The application of VR tends to cause Vo to ramp down towards zero volts. If, and when, VR reaches the value of VLL volts, comparator 48 produces a second trigger signal, applied to circuit 52. In response to the second trigger signal circuit 52 then: (a) opens switch SW2 disconnecting VR from the integrator and allowing only VX to be applied to the integrator; and (b) stops counter 56 which stores the accumulated count. Vo may then ramp up to VLH again and then again down to VLL.

If necessary, the process described above is repeated time and time again during the sampling period TS. When TS is reached counter 54 is frozen, switch SW1 is opened removing VX, SW2 is closed applying only VR, counter 56 is enabled and counts the elapsed time from TS until Vo reaches zero in addition to any previously stored time, while comparators 18 and 48 are deactivated. The integrator output, Vo, ramps down to zero. Comparator 20 senses when Vo reaches zero and then produces a signal VZ to circuit 52 which then stops counter 56 and causes its contents to be read out via a register, such as register 58 in FIG. 1. The insertion of VR and the termination of the application of VR may thus be done automatically, with the length of time VR is inserted being determined by the values of VX and VR.

Patent Citations
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Referenced by
Citing PatentFiling datePublication dateApplicantTitle
US5519352 *Sep 30, 1994May 21, 1996Telcom Semiconductor, Inc.Integrator system with variable gain feedback
US6052075 *Oct 4, 1994Apr 18, 2000Canon Kabushiki KaishaData processing device having a D/A function
US6919835 *Dec 16, 2002Jul 19, 2005General Electric CompanyInfinite electronic integrator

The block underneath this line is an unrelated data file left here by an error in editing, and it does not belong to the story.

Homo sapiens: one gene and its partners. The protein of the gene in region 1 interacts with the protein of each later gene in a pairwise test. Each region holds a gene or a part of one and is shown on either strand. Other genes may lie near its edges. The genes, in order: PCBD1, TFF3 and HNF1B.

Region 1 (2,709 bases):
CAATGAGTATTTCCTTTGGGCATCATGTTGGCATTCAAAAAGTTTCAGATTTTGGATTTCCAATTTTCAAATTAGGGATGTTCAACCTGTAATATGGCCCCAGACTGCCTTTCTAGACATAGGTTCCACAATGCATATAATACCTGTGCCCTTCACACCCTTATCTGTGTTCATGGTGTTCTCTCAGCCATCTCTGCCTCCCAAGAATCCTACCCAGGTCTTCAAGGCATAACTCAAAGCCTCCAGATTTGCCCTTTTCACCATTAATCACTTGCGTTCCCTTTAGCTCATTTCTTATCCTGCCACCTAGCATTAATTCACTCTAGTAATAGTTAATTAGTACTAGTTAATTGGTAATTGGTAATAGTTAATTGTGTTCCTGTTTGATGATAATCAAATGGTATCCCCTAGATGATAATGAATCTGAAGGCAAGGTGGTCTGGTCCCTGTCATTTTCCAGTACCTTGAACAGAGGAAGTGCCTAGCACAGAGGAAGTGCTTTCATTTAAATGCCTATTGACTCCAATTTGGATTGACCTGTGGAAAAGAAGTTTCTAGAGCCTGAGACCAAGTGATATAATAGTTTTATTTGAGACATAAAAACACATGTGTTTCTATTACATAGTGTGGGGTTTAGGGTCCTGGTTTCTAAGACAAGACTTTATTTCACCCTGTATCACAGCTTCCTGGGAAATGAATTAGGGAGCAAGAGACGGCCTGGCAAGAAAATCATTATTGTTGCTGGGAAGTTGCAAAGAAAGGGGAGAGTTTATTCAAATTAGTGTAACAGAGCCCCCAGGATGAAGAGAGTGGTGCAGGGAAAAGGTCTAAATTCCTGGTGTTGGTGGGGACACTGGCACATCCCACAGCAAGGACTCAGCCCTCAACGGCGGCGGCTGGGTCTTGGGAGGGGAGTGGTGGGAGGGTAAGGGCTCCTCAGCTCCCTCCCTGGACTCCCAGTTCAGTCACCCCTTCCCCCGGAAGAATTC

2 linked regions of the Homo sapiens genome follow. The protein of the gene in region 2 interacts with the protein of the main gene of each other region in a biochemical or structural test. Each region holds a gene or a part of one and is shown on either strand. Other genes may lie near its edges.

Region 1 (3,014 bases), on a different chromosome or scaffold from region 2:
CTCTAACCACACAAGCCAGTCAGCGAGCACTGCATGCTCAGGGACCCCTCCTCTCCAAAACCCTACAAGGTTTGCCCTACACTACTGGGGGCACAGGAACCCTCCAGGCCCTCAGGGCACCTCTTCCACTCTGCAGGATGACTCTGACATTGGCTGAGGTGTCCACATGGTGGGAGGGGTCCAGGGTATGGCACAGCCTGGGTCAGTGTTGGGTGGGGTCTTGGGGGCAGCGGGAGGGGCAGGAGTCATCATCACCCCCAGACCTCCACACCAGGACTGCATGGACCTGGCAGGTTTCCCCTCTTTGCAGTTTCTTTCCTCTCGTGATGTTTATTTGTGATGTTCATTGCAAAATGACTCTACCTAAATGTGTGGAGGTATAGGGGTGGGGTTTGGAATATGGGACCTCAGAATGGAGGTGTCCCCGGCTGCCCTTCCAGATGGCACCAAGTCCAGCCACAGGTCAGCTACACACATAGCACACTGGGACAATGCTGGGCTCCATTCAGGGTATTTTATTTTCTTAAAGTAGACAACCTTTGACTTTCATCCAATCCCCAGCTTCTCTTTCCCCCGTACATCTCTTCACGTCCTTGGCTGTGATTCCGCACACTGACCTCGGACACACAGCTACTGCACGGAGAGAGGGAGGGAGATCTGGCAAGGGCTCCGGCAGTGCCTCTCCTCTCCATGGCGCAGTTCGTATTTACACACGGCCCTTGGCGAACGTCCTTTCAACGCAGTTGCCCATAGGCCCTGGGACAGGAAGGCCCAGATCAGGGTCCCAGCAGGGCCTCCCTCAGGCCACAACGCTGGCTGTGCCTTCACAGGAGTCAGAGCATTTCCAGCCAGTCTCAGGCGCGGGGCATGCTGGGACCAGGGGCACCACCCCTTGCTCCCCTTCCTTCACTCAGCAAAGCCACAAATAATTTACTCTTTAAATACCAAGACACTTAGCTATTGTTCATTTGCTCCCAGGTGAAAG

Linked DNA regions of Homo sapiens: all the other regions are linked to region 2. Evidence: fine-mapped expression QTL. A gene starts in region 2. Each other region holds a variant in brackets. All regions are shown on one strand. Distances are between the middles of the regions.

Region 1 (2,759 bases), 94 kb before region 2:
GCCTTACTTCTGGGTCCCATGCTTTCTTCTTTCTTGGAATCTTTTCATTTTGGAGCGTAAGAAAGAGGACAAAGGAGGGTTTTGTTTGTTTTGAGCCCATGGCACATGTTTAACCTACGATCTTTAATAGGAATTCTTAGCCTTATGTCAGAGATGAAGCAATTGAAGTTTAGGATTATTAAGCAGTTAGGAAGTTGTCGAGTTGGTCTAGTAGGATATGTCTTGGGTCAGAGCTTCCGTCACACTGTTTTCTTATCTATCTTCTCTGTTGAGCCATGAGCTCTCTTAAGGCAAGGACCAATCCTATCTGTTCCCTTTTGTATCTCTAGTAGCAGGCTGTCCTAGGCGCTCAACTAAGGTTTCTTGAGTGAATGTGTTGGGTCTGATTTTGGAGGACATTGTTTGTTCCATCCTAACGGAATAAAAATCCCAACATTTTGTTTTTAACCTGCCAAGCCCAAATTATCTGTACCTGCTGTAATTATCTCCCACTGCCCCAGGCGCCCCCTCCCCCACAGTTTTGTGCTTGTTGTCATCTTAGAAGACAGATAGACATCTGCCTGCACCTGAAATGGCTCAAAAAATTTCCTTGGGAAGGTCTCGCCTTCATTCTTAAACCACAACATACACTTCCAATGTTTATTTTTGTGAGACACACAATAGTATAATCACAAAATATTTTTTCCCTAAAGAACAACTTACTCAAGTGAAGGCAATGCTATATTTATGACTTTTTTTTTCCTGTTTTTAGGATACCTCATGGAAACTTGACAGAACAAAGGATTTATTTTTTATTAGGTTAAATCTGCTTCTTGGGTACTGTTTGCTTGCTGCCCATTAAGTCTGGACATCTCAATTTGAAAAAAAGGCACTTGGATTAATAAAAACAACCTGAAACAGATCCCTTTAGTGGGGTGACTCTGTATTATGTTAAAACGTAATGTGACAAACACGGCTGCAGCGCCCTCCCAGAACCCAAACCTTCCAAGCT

US7038610 *Jul 16, 2002May 2, 2006Rohm Co., Ltd.Integration type A/D converter, and battery charger utilizing such converter
Classifications
U.S. Classification341/167
International ClassificationH03M1/00
Cooperative ClassificationH03M2201/4135, H03M2201/2355, H03M1/00, H03M2201/4262, H03M2201/838, H03M2201/64, H03M2201/4105, H03M2201/2344, H03M2201/2388, H03M2201/02, H03M2201/4204, H03M2201/4233, H03M2201/198, H03M2201/4225, H03M2201/6121
European ClassificationH03M1/00
Legal Events
DateCodeEventDescription
May 24, 1984ASAssignment
Owner name: RCA CORPORATION, A DE CORP.
Free format text: ASSIGNMENT OF ASSIGNORS INTEREST.;ASSIGNOR:GLINCMAN, MANDEL;REEL/FRAME:004310/0385
Effective date: 19840518
Mar 27, 1990FPAYFee payment
Year of fee payment: 4
Apr 4, 1994FPAYFee payment
Year of fee payment: 8
Apr 13, 1998FPAYFee payment
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Sep 28, 1999ASAssignment
Owner name: INTERSIL CORPORATION, FLORIDA
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Effective date: 19990813
Nov 8, 1999ASAssignment
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Free format text: SECURITY INTEREST;ASSIGNOR:INTERSIL CORPORATION;REEL/FRAME:010351/0410
Effective date: 19990813
Owner name: CREDIT SUISSE FIRST BOSTON, AS COLLATERAL AGENT 11
Owner name: CREDIT SUISSE FIRST BOSTON, AS COLLATERAL AGENT 11
Free format text: SECURITY INTEREST;ASSIGNOR:INTERSIL CORPORATION;REEL/FRAME:010351/0410
Effective date: 19990813